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"I can't tell you how much he embezzled, he and his brothers," says Nabulsi. "It was not a mistake. He doesn't make mistakes." Nabulsi admits that investigations into the bank's finances, and Chalabi's improprieties, were never able to determine how much, if any, he stole, and how much he simply lost. Nonetheless, the damage to Jordan was done. "The impact was much, much greater than the Enron case," says Nabulsi. Half a billion dollars was lost, some 10 percent, he says, of Jordan's gross national product at the time. To the charges that the case against Chalabi was political, Nabulsi says simply, "It is like Enron telling the government that Bush was out to get them."
The Petra Bank scandal is not the only black mark on Chalabi's résumé. In January of last year, the State Department suspended funding to the INC, citing "financial management and internal control weaknesses." While the move may highlight State's discomfort with Chalabi's group, it is hardly an isolated accusation. Laith Kubba, a former INC spokesperson, told the Financial Times in December that in the early 1990s, when the group was receiving up to $325,000 a month from the CIA, there was "zero transparency about the INC's finances."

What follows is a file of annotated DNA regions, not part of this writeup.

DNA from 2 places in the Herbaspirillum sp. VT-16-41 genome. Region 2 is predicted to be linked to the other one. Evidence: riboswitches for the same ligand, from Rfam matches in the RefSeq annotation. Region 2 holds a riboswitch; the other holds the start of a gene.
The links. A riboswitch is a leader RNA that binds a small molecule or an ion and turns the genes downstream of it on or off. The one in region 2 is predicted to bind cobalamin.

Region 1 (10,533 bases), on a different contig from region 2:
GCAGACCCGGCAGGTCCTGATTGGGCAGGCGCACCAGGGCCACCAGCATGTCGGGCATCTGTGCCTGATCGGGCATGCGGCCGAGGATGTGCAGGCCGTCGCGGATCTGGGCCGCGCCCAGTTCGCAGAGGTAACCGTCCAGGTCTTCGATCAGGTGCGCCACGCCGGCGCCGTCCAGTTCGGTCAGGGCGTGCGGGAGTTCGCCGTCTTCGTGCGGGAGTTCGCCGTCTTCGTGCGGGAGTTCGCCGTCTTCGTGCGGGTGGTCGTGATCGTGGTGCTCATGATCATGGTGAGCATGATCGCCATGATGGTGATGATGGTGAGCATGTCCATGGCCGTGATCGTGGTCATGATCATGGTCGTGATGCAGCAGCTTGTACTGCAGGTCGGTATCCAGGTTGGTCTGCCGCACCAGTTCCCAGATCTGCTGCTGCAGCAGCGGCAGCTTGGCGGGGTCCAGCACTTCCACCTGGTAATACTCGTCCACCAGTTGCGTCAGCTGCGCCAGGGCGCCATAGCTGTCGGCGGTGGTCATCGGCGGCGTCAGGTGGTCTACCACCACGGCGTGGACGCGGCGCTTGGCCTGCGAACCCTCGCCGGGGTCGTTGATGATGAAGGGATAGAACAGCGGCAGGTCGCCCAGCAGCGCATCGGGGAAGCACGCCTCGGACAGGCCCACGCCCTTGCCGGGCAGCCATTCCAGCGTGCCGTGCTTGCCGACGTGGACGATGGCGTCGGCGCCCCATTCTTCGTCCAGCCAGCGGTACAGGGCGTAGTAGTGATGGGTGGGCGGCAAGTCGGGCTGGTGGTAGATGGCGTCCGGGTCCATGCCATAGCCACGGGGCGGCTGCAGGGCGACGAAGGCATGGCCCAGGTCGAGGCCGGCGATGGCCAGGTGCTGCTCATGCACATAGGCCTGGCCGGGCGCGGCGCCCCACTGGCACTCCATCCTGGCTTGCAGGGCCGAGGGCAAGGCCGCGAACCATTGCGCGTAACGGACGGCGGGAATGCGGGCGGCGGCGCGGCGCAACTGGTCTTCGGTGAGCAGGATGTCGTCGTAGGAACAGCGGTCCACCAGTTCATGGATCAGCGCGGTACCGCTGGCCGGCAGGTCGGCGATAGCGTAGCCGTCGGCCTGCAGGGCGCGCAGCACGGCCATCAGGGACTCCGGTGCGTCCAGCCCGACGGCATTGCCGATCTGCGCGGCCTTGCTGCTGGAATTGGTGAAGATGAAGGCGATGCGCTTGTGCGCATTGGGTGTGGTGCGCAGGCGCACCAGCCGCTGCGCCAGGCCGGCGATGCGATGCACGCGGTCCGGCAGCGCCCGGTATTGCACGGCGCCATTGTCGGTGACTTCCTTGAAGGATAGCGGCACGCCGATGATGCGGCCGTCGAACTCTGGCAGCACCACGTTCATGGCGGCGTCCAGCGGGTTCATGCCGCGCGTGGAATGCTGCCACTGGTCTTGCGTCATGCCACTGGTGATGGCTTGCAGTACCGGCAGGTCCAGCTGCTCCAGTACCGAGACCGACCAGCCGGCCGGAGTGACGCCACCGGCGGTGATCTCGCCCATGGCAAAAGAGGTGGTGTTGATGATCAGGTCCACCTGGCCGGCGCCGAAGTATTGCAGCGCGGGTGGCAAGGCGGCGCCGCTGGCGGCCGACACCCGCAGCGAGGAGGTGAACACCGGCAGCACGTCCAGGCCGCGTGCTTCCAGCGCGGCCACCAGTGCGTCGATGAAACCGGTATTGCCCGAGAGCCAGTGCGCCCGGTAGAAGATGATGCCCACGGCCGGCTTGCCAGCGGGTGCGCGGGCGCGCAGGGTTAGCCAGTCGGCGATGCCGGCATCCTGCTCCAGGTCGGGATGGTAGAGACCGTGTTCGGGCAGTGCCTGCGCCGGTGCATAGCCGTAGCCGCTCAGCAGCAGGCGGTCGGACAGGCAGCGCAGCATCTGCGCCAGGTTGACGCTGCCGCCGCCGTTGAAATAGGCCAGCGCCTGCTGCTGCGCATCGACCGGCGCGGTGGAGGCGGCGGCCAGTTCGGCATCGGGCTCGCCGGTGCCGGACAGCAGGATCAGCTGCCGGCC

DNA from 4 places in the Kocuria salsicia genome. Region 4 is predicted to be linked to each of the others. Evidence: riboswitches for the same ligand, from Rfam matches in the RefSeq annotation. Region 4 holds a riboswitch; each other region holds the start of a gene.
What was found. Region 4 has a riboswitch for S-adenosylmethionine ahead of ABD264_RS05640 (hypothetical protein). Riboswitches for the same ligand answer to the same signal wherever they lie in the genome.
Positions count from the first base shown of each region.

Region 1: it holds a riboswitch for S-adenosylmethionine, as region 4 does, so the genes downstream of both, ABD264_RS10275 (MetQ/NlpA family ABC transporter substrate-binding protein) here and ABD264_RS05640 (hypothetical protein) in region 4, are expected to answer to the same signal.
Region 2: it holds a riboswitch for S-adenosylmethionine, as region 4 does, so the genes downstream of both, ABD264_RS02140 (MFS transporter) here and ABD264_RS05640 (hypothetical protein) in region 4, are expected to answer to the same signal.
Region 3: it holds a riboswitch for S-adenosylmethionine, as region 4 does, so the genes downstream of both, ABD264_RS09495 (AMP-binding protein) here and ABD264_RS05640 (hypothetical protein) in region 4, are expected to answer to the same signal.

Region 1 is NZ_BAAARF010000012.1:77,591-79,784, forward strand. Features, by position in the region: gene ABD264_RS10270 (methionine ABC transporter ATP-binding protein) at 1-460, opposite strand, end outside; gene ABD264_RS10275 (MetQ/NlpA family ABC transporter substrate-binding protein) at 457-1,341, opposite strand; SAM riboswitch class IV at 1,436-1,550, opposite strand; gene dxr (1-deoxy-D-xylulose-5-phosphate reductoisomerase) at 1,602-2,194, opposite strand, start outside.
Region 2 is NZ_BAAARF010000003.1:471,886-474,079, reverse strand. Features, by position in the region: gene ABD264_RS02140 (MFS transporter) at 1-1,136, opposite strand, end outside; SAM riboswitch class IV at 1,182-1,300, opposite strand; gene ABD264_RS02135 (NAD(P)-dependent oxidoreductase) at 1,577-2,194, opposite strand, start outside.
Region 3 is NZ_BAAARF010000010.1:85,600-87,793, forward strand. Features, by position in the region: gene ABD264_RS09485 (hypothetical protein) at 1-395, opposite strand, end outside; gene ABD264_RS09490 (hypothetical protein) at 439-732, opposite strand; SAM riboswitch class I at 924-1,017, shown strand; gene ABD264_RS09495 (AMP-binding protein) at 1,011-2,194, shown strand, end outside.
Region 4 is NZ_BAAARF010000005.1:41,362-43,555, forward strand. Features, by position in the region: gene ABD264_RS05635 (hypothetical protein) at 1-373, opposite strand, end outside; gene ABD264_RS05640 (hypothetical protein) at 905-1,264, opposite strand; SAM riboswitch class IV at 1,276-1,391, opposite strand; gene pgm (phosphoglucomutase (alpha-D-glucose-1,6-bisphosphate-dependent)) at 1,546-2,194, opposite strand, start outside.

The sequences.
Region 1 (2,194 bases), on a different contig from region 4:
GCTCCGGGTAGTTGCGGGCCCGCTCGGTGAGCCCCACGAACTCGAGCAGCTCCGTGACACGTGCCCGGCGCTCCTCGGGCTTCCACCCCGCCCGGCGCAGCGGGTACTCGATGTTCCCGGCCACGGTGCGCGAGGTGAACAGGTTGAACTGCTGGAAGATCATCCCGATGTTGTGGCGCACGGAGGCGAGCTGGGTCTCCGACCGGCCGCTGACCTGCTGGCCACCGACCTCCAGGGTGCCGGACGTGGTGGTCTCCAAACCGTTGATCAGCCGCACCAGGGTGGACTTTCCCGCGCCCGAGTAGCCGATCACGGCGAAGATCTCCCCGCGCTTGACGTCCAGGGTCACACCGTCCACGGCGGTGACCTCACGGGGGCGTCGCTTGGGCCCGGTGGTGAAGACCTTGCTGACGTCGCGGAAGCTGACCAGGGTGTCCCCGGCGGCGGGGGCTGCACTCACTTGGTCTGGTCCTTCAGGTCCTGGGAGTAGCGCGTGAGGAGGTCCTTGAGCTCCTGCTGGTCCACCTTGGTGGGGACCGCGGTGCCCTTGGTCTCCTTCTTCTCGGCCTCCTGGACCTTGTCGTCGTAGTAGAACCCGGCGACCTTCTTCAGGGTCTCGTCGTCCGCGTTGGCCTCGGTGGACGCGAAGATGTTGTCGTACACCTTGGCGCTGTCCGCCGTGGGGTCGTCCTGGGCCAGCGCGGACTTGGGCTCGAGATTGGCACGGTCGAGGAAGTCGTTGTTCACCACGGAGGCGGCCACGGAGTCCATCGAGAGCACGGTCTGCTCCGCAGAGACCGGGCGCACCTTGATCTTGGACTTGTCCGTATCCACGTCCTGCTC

Some have suggested that if the Jordanian government hadn't closed down Petra Bank, Ahmed Chalabi would perhaps have been able to make good on the bank's losses, that he simply had many pots cooking at once, and that the government's intervention screwed up his grand design. Jawad Al-Anani isn't sure.
"I distinguish between a criminal act and bad judgment," he says. "I found that he was ambitious. He built a huge structure, a stalagmite configuration of companies, if you will. I was inclined to believe he did not have a sinister plan to cause the economy to collapse.
"Still," he continues, "the whole thing left people in deep financial trouble. The man was plowing in other people's lands, and no one was stopping him."
Al-Anani believes that if the rumors that Chalabi will be assisting with Iraq's finances are true, it's not necessarily terrible news. "If he has a good team, people who are concerned with the nitty-gritty, he'll be alright," he says. "He's a strategist, and he has a good mind, but he is bad with the nitty-gritty."
Nabulsi thinks this view is generous. "Listen, it's not my problem anymore," he says. "I think he won't be able to walk in the Iraqi street," says the former Central Bank chief. "Iraqis know about him. They know everything."
Al-Fanak agrees. "Responsible people know about him, but I think the Americans deserve him. It's good for everyone to see the thief representing American foreign policy."